The mystery of Malaysian Airlines Flight 370 continues to baffle authorities, stymie experts, and generate countless theories about the plane’s whereabouts.
Some of the most imaginative hypotheses posit that the plane, which disappeared during its March 8 journey from Kuala Lumpur to Beijing, was not destroyed somewhere in the ocean, but instead landed in some undetermined place for unknown reasons. Here are nine of the most intriguing ideas, and the details (or lack thereof) that make them sort of plausible.
2. “Somewhere in the Jungle”: MSNBC talker Ed Schultz opened his Monday show offering his version of what happened to the plane. Citing his experience as a pilot, the MSNBC host walked viewers through the different parts of the cockpit, arguing that it’s possible to land the plane in more places than people think. Schultz holds that flight captain Zaharie Ahmad Shah had the experience and the skill to pull off a secret landing.
3. Pakistan: The Independent reports that Malaysian investigators explored the possibility that the plane landed somewhere in northwest Pakistan, which is largely controlled by the Taliban and contains a number of possible airbases with viable runways. The plane’s apparent last known course could have brought it to the volatile Muslim country. Pakistani officials have cooperated but say there is no sign that the plane entered the country.
“You draw that arc, and you look at countries like Pakistan, and you get into your Superman novels, and you see the plane landing somewhere and repurposing it for some dastardly deed down the road,” former FBI official James Kallstrom said on CNN. “I mean, that’s not beyond the realm of realism — that could happen.”
For what it’s worth, actor Rob Lowe isn’t sure we can scratch Pakistan off the list simply because Pakistani officials say so.
4. Andaman Islands: Reuters points to evidence that the plane was taking a route to the Bay of Bengal archipelago. Some authorities suggest that’s where it was headed.
But locals are rejecting that theory. “There is no chance, no such chance, that any aircraft of this size can come towards Andaman and Nicobar Islands and land,” the editor of a local newspaper said. Indian search missions have been exploring the more than 500 islands in the area for nearly a week, without success.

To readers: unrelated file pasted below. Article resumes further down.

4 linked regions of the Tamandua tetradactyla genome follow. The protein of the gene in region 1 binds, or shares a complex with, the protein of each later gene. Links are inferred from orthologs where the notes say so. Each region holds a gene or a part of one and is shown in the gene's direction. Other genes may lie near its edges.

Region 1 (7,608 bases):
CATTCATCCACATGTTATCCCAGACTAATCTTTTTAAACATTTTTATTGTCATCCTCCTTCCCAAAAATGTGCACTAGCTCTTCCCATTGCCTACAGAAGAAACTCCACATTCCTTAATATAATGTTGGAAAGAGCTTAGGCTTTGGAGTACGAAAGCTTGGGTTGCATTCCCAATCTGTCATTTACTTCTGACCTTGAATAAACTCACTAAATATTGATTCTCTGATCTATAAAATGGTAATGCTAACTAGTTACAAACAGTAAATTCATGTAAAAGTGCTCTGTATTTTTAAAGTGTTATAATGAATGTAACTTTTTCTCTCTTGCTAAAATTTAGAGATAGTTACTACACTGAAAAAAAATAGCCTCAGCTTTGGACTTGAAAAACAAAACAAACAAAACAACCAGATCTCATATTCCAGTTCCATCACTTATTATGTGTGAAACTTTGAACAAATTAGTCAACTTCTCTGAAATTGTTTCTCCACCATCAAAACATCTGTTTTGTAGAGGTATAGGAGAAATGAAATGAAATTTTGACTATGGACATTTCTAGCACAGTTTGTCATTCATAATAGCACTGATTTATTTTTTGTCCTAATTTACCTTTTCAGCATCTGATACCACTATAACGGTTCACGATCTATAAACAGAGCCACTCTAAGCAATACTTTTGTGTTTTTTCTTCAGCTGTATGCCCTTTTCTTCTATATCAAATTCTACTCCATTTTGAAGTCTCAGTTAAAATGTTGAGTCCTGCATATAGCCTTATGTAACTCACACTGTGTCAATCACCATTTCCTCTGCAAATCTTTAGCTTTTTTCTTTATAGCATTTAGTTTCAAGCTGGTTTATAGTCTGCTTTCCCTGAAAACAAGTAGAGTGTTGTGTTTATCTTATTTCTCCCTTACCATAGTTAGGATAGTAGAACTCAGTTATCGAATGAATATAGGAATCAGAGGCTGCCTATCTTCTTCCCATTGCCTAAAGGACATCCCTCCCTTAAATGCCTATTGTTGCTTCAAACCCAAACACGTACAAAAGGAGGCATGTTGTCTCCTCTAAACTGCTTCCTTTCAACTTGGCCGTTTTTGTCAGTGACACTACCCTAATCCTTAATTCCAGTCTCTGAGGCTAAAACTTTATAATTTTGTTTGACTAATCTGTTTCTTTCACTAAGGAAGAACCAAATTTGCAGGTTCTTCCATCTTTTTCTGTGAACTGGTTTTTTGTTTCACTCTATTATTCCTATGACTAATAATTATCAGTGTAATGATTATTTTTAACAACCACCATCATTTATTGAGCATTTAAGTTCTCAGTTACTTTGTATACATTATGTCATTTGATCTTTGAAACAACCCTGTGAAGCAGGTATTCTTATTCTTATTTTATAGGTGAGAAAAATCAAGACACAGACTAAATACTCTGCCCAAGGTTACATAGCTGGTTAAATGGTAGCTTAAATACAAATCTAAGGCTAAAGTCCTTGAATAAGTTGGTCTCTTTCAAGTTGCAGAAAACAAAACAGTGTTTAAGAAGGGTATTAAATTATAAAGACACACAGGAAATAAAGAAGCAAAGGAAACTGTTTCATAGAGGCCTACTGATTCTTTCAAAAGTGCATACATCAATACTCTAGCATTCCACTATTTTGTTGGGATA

5. Loaded Up for Explosives: House Homeland Security committee chairman Michael McCaul (R., Texas) said it’s still possible the plane is being secretly parked somewhere for later use as a weapon.
“The other possible theory that we’re looking at is that it could have landed somewhere, filled with explosives, and then been sent somewhere to cause some great damage,” he warned on Fox News Monday.
6. “Act of Piracy”: The Independent quotes a U.S. official saying the mystery could be a result of an “act of piracy” in an area where pirates (on the sea at least) are not uncommon. The plane could conceivably be sold for millions of dollars and the passengers ransomed. This leaves open the question of why the hijackers have not demanded a ransom or given any evidence that the hostages are alive in the ten days since Flight 370 vanished.
7. “Test-run” for Terrorists: Skeptics point to the fact that nobody has claimed responsibility for attacking Flight 370 as evidence against a hijacking. But aviation consultant Scott Hamilton told MSNBC there may be a calculated reason for this silence. “If this was a test run, then they don’t want to tell anybody about that, and they want the airplane in a location that adds to the mystery,” he said.
8. Cover-up: David Learmont, an editor at aviation news site Flightglobal, doesn’t quite suggest that the plane landed somewhere, but he wonders if national governments involved are withholding information to hide their security vulnerabilities.
“Maybe these states’ air defences, like Malaysia’s, are not what they are cracked up to be,” he wrote. “And maybe they wouldn’t want the rest of the world to know that.”
Reuters found that maintaining full operation radar facilities can be “too expensive” for some countries, leaving gaps in their air systems.
“Several nations will be embarrassed by how easy it is to trespass their airspace,” a retired British Royal Air Force pilot said. “You get what you pay for. And the world, by and large, does not pay.”
9. Somalia or Mongolia: A Malaysian air force official suggested that Flight 370 could have made its way to some of the world’s most unstable, insecure countries through a carefully maneuvered route. The route the plane appears to have been on before losing contact went along several national borders where radar is weak and detection can be avoided, the official told China’s Tencent.
The official noted that Somalia has little to no authority to prevent an unauthorized landing. Meanwhile, Mongolia is a known spot for smuggling.